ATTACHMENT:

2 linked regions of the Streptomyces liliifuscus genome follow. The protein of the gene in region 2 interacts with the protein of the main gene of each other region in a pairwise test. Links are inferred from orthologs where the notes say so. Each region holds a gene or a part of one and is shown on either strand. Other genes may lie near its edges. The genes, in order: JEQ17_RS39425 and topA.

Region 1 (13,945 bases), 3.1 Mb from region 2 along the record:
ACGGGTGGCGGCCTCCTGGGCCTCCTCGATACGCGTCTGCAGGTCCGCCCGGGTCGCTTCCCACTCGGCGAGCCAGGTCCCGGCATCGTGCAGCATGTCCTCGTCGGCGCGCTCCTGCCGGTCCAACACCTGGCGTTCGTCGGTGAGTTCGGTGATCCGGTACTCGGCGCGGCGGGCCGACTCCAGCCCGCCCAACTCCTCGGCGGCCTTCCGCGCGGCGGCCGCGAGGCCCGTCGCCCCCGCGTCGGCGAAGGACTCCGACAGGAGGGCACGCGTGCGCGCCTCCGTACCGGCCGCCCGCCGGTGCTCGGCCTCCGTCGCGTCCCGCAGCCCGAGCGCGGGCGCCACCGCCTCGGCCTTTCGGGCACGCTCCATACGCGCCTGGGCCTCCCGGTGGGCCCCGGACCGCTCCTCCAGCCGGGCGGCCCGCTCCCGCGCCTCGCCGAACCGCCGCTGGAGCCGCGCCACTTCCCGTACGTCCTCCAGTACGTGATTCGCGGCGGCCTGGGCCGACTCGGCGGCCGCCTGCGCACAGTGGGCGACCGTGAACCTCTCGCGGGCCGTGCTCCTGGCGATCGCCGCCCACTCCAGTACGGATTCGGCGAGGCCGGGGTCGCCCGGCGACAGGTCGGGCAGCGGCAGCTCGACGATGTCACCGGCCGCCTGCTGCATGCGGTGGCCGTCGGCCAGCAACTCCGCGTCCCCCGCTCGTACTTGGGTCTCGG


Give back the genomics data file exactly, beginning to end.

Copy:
2 linked regions of the Streptomyces liliifuscus genome follow. The protein of the gene in region 2 interacts with the protein of the main gene of each other region in a pairwise test. Links are inferred from orthologs where the notes say so. Each region holds a gene or a part of one and is shown on either strand. Other genes may lie near its edges. The genes, in order: JEQ17_RS39425 and topA.

Region 1 (13,945 bases), 3.1 Mb from region 2 along the record:
ACGGGTGGCGGCCTCCTGGGCCTCCTCGATACGCGTCTGCAGGTCCGCCCGGGTCGCTTCCCACTCGGCGAGCCAGGTCCCGGCATCGTGCAGCATGTCCTCGTCGGCGCGCTCCTGCCGGTCCAACACCTGGCGTTCGTCGGTGAGTTCGGTGATCCGGTACTCGGCGCGGCGGGCCGACTCCAGCCCGCCCAACTCCTCGGCGGCCTTCCGCGCGGCGGCCGCGAGGCCCGTCGCCCCCGCGTCGGCGAAGGACTCCGACAGGAGGGCACGCGTGCGCGCCTCCGTACCGGCCGCCCGCCGGTGCTCGGCCTCCGTCGCGTCCCGCAGCCCGAGCGCGGGCGCCACCGCCTCGGCCTTTCGGGCACGCTCCATACGCGCCTGGGCCTCCCGGTGGGCCCCGGACCGCTCCTCCAGCCGGGCGGCCCGCTCCCGCGCCTCGCCGAACCGCCGCTGGAGCCGCGCCACTTCCCGTACGTCCTCCAGTACGTGATTCGCGGCGGCCTGGGCCGACTCGGCGGCCGCCTGCGCACAGTGGGCGACCGTGAACCTCTCGCGGGCCGTGCTCCTGGCGATCGCCGCCCACTCCAGTACGGATTCGGCGAGGCCGGGGTCGCCCGGCGACAGGTCGGGCAGCGGCAGCTCGACGATGTCACCGGCCGCCTGCTGCATGCGGTGGCCGTCGGCCAGCAACTCCGCGTCCCCCGCTCGTACTTGGGTCTCGG